The more commonly-accepted version of the story is that when Huey P. Long stumbled into the men’s room to relieve himself, he ended up urinating on the man standing next to him, an aviator named Al Williams, who, in turn, gave the Senator a shiner on his left eye.

But some scholars believe that’s not quite right either. It wasn’t Williams, they say. It was a man who worked as a pilot for the legendary mob boss, the “Prime Minister of the Underworld,” Sands Point resident Frank Costello. And in this version of the story, Frank Costello just so happened to be walking into the men’s room when an inebriated Huey P. Long was getting walloped, just in time to break up the fracas.

That, ladies and gentlemen, is how the Mafia’s slot machines ended up in the Gret Stet of Louisiana: Frank Costello’s gallantry.

Costello’s role wasn’t known until years later, but the story of an inebriated Huey P. Long getting his ass kicked in the men’s room was already one for the ages.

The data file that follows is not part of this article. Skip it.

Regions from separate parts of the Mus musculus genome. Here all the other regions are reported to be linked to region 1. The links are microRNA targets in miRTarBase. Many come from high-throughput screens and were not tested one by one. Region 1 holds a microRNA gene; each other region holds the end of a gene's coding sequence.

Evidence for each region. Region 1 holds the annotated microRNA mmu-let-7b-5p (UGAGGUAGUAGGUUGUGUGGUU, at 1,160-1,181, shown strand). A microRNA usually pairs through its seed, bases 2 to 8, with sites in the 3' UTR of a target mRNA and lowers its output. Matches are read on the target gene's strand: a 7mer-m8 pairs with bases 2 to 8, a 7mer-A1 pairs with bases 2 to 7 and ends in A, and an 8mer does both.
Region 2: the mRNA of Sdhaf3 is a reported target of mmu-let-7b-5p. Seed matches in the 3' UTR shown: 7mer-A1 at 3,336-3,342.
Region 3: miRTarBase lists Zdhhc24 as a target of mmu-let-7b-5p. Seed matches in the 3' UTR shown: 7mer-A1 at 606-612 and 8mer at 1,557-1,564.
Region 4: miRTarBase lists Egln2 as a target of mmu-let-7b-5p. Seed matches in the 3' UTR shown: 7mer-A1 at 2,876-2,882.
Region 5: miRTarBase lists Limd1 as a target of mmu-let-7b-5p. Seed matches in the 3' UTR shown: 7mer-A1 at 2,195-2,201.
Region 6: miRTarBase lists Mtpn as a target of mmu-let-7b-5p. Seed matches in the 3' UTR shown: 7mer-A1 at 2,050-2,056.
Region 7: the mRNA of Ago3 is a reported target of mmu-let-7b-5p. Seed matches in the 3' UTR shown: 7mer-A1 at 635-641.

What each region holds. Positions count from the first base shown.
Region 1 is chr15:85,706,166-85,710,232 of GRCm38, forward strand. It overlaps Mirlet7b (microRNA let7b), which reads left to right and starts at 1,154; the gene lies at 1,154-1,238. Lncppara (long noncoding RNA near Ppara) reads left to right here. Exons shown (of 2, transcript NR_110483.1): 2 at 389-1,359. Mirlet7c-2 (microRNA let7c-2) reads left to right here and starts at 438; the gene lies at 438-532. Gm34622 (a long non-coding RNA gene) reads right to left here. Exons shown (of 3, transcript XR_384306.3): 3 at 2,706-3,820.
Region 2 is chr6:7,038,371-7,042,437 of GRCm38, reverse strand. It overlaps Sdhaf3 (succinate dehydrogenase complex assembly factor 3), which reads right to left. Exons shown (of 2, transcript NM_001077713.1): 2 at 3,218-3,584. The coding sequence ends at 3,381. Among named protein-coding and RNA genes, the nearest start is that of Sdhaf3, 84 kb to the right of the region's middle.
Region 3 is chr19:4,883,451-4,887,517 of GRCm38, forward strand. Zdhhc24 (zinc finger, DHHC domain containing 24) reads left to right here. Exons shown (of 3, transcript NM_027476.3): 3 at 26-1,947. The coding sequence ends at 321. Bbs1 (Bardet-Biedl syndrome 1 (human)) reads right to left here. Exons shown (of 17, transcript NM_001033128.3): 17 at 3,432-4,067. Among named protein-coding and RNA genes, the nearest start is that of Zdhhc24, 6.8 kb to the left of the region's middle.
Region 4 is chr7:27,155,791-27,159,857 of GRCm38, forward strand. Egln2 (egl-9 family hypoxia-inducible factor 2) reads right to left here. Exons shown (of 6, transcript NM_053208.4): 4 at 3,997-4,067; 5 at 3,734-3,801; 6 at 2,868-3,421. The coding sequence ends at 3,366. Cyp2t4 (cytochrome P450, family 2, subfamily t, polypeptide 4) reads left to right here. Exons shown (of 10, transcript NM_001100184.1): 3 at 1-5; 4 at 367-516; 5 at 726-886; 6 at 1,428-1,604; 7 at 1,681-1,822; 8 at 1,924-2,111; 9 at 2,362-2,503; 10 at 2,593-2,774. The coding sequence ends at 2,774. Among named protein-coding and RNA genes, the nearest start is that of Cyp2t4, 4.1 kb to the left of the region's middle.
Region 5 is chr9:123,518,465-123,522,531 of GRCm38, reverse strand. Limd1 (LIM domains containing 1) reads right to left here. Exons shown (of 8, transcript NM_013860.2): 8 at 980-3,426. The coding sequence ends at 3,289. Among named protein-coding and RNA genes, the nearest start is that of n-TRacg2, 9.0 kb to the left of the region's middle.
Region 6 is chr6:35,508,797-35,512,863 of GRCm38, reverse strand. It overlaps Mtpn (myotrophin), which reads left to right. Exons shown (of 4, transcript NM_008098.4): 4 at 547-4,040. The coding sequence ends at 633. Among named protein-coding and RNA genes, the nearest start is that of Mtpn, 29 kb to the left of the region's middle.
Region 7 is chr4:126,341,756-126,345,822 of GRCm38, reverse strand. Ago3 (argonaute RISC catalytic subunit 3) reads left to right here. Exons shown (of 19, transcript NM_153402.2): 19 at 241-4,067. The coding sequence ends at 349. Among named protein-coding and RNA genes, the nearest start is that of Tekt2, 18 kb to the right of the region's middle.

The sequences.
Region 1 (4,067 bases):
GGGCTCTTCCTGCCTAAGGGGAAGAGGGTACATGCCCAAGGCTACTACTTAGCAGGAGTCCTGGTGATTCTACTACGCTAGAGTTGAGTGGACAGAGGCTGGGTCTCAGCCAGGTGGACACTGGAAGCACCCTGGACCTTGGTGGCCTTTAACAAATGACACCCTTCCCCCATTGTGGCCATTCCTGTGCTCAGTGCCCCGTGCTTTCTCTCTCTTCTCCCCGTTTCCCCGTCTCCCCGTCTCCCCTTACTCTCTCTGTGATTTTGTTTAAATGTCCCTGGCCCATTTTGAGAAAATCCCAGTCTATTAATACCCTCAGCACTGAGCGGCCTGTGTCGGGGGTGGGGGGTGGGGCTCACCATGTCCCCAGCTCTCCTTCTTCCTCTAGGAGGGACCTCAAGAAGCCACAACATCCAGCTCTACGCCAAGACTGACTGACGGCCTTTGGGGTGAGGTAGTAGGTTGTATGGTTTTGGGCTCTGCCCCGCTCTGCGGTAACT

After reading about the row, the publisher of Collier’s Magazine offered a medal to the man who returned fire and sent the Senator home that night with a black eye. But to claim the medal, the bathroom hero would have to reveal his true identity to the people of Gotham.

“The assailant never came forward to claim his medal, so Colliers gave the medal to the American Numismatic Society. In addition to the gold medal, Medallic Art Company struck a few in silver and a larger number in bronze,” explains the Orders and Medals Society of America. “The galvano pattern of the medal hung in the public men’s room of the Medallic Art Company’s plant for many years.”

Occasionally, one of the few remaining Huey Long Toilet Seat Medals will appear in on eBay or at an auction. But if you’re in the market for one, don’t expect to pay anything less than $500 for this piece of Americana.

The 1933 Huey P. Long Toilet Seat Medal. A favorite of numismatists and collectors of Americana, the bronze medal commemorates the occasion of Huey P. Long’s fateful encounter at a men’s room in Sands Point in Long Island, New York, though it misidentifies the date of the event as August 26, 1933. It was, in fact, on August 27.

Of course, it may or may not be true that Costello intervened at all that night, but we know two things for certain: Huey P. Long wasn’t at the Sands Point Bath and Country Club to watch a polo match, and Sands Point resident Frank Costello (5 Barkers Point Lane)- the “real Jay Gatsby”– received permission from none other than the Kingfish himself to ship his slot machines down to Louisiana.